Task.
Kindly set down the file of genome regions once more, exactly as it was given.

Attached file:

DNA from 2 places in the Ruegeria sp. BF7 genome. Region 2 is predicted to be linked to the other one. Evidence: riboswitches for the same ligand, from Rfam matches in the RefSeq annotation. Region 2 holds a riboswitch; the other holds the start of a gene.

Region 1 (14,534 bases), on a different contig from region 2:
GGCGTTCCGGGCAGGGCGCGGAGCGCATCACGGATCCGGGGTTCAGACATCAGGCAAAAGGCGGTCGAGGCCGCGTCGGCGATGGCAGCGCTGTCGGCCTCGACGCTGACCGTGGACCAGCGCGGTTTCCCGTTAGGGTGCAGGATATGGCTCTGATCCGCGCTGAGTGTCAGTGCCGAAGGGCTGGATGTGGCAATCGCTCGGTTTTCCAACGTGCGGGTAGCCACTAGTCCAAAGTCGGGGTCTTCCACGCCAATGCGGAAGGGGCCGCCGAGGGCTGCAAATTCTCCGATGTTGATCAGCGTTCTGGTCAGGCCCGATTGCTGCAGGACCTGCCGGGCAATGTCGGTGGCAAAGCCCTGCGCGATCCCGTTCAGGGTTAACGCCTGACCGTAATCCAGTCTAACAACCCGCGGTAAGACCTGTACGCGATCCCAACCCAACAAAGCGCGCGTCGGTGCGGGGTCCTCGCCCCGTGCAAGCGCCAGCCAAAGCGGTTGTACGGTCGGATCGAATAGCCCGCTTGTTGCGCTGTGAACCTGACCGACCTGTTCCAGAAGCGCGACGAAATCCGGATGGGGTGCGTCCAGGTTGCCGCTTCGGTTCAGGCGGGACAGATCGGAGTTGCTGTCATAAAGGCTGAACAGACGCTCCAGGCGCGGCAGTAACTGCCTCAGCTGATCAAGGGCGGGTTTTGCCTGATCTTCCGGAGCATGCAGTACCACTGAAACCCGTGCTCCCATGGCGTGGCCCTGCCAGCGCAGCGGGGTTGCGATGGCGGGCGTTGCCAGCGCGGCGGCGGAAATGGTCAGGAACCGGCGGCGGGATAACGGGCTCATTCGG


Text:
DNA from 2 places in the Ruegeria sp. BF7 genome. Region 2 is predicted to be linked to the other one. Evidence: riboswitches for the same ligand, from Rfam matches in the RefSeq annotation. Region 2 holds a riboswitch; the other holds the start of a gene.

Region 1 (14,534 bases), on a different contig from region 2:
GGCGTTCCGGGCAGGGCGCGGAGCGCATCACGGATCCGGGGTTCAGACATCAGGCAAAAGGCGGTCGAGGCCGCGTCGGCGATGGCAGCGCTGTCGGCCTCGACGCTGACCGTGGACCAGCGCGGTTTCCCGTTAGGGTGCAGGATATGGCTCTGATCCGCGCTGAGTGTCAGTGCCGAAGGGCTGGATGTGGCAATCGCTCGGTTTTCCAACGTGCGGGTAGCCACTAGTCCAAAGTCGGGGTCTTCCACGCCAATGCGGAAGGGGCCGCCGAGGGCTGCAAATTCTCCGATGTTGATCAGCGTTCTGGTCAGGCCCGATTGCTGCAGGACCTGCCGGGCAATGTCGGTGGCAAAGCCCTGCGCGATCCCGTTCAGGGTTAACGCCTGACCGTAATCCAGTCTAACAACCCGCGGTAAGACCTGTACGCGATCCCAACCCAACAAAGCGCGCGTCGGTGCGGGGTCCTCGCCCCGTGCAAGCGCCAGCCAAAGCGGTTGTACGGTCGGATCGAATAGCCCGCTTGTTGCGCTGTGAACCTGACCGACCTGTTCCAGAAGCGCGACGAAATCCGGATGGGGTGCGTCCAGGTTGCCGCTTCGGTTCAGGCGGGACAGATCGGAGTTGCTGTCATAAAGGCTGAACAGACGCTCCAGGCGCGGCAGTAACTGCCTCAGCTGATCAAGGGCGGGTTTTGCCTGATCTTCCGGAGCATGCAGTACCACTGAAACCCGTGCTCCCATGGCGTGGCCCTGCCAGCGCAGCGGGGTTGCGATGGCGGGCGTTGCCAGCGCGGCGGCGGAAATGGTCAGGAACCGGCGGCGGGATAACGGGCTCATTCGG